CORPUS CHRISTI - Water used in oil fracking is not the cleanest stuff, to say the least. Soon it will be, however, thanks to some new contraptions on the market. A device by Arana Water Technologies turns water that looks brown and oily into water that looks a lot clearer.
The oil boom at Eagle Ford Shale has created countless jobs, from guys on rigs to third party companies. New on the market, however, are companies that want to conserve the water used in the fracking process and recycle it.
Bert Quintanilla with Hydro Enviro Clean, a company that cleans fracking water, said, "Most of the applications for water recycling has taken such a large foot print of energy to do that it wasn't cost effective."
All of that is starting to change, however. Companies like Hydro Enviro Clean and Arana Water Technologies are using their technology to separate the chemicals in the water from the clean liquid. Inserting an oxidant (similar to clorox) into the device causes all the bad chemicals to bind together and allows the good water to travel through a filter and into the next tube. A clear glass of water is the end result and although it's not clean enough to drink, it is clean enough to reuse in the fracking process.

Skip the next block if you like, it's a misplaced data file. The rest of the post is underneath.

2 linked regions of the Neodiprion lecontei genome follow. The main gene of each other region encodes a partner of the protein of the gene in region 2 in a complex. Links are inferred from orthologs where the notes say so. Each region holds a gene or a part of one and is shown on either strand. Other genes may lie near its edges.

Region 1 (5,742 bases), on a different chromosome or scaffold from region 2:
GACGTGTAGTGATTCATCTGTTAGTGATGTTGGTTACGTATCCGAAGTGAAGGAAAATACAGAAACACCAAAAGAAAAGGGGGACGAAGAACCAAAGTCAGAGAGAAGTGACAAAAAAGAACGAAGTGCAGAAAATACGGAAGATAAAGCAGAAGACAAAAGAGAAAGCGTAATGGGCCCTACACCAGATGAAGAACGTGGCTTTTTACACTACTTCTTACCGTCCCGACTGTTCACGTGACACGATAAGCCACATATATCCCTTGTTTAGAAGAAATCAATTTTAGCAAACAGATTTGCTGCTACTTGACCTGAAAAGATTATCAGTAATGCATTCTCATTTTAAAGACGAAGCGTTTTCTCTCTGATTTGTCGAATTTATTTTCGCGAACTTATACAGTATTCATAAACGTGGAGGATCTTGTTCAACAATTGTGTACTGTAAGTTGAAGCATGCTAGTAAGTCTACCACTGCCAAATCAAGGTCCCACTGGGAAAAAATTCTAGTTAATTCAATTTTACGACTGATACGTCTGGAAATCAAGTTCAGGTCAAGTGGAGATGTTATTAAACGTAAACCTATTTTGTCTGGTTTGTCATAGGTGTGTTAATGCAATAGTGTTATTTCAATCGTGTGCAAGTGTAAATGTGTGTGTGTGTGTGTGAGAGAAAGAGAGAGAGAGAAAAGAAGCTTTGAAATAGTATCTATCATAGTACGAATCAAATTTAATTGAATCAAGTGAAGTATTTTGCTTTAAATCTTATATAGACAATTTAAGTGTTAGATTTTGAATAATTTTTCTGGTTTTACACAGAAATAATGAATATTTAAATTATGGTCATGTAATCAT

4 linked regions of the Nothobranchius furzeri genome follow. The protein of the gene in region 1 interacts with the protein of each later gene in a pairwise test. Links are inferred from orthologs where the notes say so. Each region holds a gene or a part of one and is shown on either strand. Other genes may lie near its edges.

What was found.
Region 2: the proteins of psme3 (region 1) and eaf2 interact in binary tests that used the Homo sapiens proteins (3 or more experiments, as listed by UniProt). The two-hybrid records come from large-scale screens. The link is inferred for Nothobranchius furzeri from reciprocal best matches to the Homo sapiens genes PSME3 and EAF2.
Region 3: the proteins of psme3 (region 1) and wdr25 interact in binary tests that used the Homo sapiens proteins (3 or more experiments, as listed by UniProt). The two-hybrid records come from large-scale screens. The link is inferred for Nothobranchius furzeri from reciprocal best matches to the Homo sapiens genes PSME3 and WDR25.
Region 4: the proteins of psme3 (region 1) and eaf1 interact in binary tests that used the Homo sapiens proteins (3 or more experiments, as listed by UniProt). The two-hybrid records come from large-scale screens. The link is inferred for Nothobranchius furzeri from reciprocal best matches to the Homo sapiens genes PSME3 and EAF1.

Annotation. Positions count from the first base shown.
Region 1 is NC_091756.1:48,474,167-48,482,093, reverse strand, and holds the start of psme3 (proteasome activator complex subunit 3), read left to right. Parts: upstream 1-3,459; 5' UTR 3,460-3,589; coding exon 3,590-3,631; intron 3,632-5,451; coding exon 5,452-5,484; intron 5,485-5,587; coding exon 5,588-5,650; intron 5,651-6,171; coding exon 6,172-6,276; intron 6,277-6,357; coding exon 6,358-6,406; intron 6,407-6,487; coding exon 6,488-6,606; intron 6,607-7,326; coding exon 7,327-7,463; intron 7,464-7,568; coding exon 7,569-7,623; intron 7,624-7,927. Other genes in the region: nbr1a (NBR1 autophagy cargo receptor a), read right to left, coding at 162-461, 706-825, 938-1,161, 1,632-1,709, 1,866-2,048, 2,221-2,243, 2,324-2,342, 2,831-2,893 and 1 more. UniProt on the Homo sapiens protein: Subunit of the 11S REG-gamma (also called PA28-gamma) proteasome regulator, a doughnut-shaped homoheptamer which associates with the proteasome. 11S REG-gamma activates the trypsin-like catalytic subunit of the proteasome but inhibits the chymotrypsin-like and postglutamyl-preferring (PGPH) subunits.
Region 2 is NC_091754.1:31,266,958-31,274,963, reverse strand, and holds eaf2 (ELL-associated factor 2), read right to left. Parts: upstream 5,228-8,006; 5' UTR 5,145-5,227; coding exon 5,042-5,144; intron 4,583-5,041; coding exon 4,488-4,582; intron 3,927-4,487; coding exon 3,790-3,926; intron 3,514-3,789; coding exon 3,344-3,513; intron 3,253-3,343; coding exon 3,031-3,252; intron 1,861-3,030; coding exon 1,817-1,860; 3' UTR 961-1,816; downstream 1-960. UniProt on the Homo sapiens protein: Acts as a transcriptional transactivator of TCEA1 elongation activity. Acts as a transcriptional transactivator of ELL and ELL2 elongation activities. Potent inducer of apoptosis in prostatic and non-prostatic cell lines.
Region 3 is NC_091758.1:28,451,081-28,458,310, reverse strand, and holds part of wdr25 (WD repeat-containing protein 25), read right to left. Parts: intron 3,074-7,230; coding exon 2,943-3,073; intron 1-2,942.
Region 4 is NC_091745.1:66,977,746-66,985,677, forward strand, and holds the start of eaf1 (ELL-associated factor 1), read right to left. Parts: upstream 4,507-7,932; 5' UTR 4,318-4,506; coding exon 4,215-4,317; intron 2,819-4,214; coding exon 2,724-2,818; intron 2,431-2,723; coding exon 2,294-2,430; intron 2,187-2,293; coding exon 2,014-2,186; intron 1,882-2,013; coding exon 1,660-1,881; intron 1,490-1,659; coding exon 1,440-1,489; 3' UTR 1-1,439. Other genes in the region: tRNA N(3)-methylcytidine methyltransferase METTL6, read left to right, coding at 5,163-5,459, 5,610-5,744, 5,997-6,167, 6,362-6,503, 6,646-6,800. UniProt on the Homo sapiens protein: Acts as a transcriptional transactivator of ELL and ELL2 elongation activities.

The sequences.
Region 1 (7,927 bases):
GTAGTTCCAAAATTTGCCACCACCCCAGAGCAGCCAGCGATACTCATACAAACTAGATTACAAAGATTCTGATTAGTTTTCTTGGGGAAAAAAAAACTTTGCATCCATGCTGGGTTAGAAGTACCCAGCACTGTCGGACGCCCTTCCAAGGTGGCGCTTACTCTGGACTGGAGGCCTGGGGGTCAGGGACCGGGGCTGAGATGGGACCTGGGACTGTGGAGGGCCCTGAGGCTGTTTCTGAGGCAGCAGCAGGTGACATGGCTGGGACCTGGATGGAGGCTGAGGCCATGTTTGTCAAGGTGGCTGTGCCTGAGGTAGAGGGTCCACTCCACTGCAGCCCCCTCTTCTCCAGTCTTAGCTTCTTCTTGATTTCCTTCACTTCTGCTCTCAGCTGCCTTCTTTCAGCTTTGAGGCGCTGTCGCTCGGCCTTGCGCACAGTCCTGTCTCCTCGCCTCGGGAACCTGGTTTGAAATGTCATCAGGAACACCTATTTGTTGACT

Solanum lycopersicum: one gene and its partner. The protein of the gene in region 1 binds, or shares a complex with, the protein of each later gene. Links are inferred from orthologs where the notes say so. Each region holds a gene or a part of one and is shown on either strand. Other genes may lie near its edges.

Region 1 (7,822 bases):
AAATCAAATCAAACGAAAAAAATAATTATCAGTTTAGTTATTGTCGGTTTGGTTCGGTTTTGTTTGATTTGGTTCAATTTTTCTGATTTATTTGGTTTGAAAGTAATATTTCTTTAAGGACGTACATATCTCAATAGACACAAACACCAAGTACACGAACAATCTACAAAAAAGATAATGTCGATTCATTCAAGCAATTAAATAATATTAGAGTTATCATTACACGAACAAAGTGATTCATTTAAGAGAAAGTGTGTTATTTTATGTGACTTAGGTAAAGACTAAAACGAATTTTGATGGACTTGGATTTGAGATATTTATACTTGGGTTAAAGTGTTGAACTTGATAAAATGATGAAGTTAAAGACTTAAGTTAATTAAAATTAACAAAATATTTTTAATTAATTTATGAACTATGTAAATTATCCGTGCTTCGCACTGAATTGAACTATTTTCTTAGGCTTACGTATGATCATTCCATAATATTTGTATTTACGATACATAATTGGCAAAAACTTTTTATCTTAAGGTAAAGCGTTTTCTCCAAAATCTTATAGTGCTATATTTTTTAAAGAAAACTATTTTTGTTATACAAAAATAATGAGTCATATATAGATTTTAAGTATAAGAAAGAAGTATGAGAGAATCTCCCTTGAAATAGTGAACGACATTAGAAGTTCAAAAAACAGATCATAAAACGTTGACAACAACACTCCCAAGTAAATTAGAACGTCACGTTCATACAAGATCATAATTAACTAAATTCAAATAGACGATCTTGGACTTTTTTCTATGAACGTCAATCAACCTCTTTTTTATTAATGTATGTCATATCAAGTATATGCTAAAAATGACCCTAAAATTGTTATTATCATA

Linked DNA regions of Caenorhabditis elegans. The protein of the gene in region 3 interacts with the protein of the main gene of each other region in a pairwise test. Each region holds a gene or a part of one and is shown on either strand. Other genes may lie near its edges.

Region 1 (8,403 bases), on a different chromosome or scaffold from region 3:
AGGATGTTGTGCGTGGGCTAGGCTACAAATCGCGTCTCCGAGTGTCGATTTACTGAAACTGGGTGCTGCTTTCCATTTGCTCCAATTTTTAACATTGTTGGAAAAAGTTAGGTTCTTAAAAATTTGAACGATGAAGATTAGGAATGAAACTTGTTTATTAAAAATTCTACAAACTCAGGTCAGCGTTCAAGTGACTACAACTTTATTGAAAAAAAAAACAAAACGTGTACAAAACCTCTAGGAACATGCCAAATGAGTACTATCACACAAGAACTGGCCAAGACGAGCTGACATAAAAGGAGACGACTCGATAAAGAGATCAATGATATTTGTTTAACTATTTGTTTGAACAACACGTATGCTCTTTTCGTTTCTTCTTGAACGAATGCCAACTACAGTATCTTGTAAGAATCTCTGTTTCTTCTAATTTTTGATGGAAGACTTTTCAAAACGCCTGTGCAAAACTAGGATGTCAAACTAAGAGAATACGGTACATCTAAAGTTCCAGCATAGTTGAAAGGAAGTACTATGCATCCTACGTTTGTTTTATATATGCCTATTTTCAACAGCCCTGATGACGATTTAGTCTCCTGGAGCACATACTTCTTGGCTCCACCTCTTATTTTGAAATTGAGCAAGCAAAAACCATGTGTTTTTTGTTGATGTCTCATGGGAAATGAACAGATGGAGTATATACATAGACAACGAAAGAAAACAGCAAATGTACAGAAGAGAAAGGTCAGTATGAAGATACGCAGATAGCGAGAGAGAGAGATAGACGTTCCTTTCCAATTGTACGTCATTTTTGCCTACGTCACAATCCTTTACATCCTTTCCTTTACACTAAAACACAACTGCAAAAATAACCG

It is estimated that the average frack well uses five million gallons of water. About 18 percent of that water resurfaces, filled with toxins. By recycling it, through a process similar to this one, frack companies can save a lot of liquids and a lot of money.
Richard Hay, Assistant Director for Water Supply Studies at Texas A&M University Corpus Christi said, "They either have to dispose of it, which costs money, or reuse it. We need to take advantage of all the water that we have here and conserve as much as we can."
With water as the hot commodity in this drought-stricken state, recycling it in this South Texas oil boom could only be a good thing.
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